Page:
Traditional S.Q.V.P is produced when a company does not declare “real” vintage and if – of course – the harvest on the specific quinta is good enough for the purpose. But the same goes for other types of blended vintages which also are sorts of Second Wines like Fonseca Guimaraens, Noval Silval and Graham´s Malvedos – the latter a topic that has been discussed many times. Before Malvedos was more a brand, but lately the quinta has given its name to real Single Quinta Vintage.
After the new law from 1986 which allowed independent producers to export port direct from the Douro, more S.Q.V.P.s has been added to the marked. Instead of selling their grapes to the big companies, growers wanted to produce port themselves under their own name and brand – and some of them are declaring S.Q.V.P. nearly every year. That is another reason why the category is a challenge. New brands of different quality are popping up every year. There is always a new player on the marked ready to be tasted and tested.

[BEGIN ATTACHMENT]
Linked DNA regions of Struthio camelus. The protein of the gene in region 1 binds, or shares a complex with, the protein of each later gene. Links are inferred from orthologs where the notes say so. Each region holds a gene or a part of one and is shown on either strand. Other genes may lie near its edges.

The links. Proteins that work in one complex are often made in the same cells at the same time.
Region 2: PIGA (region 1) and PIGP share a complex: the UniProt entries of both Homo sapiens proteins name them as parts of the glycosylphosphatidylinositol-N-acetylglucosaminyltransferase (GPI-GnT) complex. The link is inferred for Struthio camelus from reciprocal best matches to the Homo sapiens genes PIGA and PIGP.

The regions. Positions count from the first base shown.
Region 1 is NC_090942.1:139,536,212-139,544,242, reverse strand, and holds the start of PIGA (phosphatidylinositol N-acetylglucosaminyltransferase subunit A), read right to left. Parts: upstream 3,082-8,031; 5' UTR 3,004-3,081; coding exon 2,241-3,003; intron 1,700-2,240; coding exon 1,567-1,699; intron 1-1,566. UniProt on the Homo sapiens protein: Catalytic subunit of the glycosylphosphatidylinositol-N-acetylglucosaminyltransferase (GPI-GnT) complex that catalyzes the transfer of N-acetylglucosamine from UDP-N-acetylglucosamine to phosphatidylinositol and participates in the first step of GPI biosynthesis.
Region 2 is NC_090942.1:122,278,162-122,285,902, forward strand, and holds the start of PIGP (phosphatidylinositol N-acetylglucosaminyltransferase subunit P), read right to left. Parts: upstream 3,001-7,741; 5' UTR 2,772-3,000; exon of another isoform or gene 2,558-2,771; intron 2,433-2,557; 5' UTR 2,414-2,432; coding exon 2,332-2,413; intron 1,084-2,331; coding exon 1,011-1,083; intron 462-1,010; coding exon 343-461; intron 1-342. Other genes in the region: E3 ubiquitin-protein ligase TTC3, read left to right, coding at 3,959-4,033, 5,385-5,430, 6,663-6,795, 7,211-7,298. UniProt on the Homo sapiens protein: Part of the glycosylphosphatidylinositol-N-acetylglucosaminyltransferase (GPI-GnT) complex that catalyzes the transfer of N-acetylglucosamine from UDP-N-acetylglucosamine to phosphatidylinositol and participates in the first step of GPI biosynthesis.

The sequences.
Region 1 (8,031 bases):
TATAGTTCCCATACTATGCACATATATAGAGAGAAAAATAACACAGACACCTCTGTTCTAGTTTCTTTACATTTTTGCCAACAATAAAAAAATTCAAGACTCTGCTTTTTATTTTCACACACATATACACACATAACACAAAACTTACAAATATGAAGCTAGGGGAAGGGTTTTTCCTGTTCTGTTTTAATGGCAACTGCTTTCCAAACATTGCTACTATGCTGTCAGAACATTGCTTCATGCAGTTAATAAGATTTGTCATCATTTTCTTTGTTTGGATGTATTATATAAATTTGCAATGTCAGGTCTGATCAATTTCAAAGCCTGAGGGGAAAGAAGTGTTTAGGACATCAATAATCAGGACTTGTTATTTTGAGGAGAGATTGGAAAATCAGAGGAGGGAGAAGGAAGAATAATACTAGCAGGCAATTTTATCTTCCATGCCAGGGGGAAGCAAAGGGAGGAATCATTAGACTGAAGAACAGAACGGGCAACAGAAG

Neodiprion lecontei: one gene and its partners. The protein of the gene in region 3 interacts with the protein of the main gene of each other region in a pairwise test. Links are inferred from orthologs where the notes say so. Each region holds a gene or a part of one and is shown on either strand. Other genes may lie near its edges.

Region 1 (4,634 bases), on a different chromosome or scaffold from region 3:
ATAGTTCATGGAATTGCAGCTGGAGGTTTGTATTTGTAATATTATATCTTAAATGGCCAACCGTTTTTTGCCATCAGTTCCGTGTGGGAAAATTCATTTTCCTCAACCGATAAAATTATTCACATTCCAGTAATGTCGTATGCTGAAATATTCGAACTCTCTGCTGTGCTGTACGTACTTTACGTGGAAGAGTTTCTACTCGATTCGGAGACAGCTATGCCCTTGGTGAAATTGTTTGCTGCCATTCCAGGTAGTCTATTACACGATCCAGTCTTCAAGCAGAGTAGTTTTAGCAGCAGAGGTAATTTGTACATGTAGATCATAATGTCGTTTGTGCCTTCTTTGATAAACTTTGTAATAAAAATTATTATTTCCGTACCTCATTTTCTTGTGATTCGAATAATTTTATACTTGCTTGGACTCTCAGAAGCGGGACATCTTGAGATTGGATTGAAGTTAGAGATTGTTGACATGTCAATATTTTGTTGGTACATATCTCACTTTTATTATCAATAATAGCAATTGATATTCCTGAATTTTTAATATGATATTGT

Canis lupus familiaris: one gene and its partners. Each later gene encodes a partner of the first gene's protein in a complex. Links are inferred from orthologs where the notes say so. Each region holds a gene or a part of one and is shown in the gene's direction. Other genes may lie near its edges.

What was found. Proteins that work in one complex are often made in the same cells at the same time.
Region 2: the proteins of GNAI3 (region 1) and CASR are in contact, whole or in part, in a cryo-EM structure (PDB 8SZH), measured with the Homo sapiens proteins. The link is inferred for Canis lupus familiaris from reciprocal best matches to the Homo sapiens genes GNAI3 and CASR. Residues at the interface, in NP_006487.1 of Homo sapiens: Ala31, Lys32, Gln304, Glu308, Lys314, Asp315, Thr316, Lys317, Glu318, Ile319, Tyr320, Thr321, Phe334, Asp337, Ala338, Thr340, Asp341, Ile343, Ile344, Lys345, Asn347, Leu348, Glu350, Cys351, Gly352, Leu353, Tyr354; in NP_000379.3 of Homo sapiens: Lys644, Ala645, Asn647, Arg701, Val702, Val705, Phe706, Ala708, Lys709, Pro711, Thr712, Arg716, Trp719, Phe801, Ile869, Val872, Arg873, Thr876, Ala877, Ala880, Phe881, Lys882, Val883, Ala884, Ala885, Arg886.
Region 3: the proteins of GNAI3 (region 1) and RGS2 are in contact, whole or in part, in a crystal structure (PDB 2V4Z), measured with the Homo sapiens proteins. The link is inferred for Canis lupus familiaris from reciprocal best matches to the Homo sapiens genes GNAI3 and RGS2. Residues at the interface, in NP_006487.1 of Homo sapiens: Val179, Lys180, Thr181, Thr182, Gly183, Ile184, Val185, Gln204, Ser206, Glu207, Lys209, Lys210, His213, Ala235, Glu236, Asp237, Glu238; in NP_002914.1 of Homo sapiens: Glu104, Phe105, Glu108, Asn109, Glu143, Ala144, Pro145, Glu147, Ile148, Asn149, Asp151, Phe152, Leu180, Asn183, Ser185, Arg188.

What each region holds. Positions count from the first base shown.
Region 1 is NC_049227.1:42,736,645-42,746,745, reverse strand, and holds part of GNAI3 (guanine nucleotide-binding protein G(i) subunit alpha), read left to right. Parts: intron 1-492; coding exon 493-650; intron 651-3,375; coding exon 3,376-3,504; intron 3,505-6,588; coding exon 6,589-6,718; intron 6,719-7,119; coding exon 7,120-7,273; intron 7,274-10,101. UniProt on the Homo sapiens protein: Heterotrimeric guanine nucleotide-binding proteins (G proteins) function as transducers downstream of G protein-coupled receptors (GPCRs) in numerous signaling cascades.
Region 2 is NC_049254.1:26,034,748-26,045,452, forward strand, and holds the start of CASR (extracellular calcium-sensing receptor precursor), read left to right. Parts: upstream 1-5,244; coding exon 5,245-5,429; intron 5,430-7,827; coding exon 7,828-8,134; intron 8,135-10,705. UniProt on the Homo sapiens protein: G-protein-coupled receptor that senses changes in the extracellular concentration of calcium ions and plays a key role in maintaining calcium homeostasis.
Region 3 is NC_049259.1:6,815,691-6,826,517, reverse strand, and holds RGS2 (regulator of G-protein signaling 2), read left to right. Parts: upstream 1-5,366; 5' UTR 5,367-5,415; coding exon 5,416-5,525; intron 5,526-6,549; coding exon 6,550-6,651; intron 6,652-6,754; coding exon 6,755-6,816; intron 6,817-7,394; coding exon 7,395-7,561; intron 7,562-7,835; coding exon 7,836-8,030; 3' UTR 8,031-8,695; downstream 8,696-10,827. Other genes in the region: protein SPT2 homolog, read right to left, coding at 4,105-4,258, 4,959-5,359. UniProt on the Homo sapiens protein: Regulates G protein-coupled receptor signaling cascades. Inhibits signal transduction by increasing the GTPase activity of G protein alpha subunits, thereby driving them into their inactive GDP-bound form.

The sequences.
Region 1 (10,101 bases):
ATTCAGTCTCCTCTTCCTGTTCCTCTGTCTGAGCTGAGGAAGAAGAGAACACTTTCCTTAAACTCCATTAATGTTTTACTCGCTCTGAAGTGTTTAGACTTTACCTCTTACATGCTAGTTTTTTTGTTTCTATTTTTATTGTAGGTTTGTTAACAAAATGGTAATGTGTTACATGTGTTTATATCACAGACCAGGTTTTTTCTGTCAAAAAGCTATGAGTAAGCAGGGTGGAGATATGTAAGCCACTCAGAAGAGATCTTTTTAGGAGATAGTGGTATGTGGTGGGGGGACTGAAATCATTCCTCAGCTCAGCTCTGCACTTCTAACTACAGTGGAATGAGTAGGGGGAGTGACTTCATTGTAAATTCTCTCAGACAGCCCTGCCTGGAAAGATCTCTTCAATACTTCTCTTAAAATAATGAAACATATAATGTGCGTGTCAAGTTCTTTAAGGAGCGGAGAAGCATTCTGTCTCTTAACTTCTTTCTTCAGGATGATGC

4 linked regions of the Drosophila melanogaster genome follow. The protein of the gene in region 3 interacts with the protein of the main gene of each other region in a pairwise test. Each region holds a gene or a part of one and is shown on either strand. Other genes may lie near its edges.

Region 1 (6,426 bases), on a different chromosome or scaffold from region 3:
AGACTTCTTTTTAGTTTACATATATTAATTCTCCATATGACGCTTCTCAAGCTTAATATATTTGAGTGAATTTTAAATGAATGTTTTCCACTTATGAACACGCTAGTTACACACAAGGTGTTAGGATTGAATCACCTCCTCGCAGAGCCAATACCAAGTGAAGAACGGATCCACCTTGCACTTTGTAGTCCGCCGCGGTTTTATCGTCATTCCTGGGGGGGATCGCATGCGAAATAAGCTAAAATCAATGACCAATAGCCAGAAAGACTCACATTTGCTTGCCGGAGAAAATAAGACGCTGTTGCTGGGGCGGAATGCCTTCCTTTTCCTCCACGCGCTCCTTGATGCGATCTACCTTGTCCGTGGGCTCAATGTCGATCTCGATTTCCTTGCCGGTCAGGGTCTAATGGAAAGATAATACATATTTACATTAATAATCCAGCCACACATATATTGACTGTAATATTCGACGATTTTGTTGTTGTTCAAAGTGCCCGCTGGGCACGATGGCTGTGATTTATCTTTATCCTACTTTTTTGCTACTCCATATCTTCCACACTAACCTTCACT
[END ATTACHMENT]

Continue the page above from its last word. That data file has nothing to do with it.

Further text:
Another sort of Second Wine to Vintage is of course Late Bottled Vintage – “The Other Vintage Port” as Roy Hersh once called it in an article. Today LBV is produced nearly every year, but opposite vintage it is stored between 4 and 6 years in large barrels. There are different types of LBV, but in general they can be divided into filtered and non filtered – where the former is ready to drink when bottled and the latter will gain from maturing in the cellar.
Both S.Q.V.P. and LBV can be excellent, and often you will find very good value for the money. But what if you compare those two categories? Which one are the best? Can you taste the difference when they are young? Those were the questions, when The Vintage Port Club recently invited to a duel between S.Q.V.P. and LBV both from the year 2005.
The wines were Quinta do Bomfim and Dow´s LBV, Fonseca Guimaraens and Fonseca LBV, Graham´s Malvedos and LBV, Quinta do Passadouro and LBV, Noval Silval and Noval LBV, Quinta de Ervamoira and Ramos Pintos LBV and finally Quinta de Vargellas and Taylor´s LBV.
And before that we had a little warm-up with Delaforce Quinta da Corte 1980 and Graham´s Malvedos 1968, 2008 and 2009.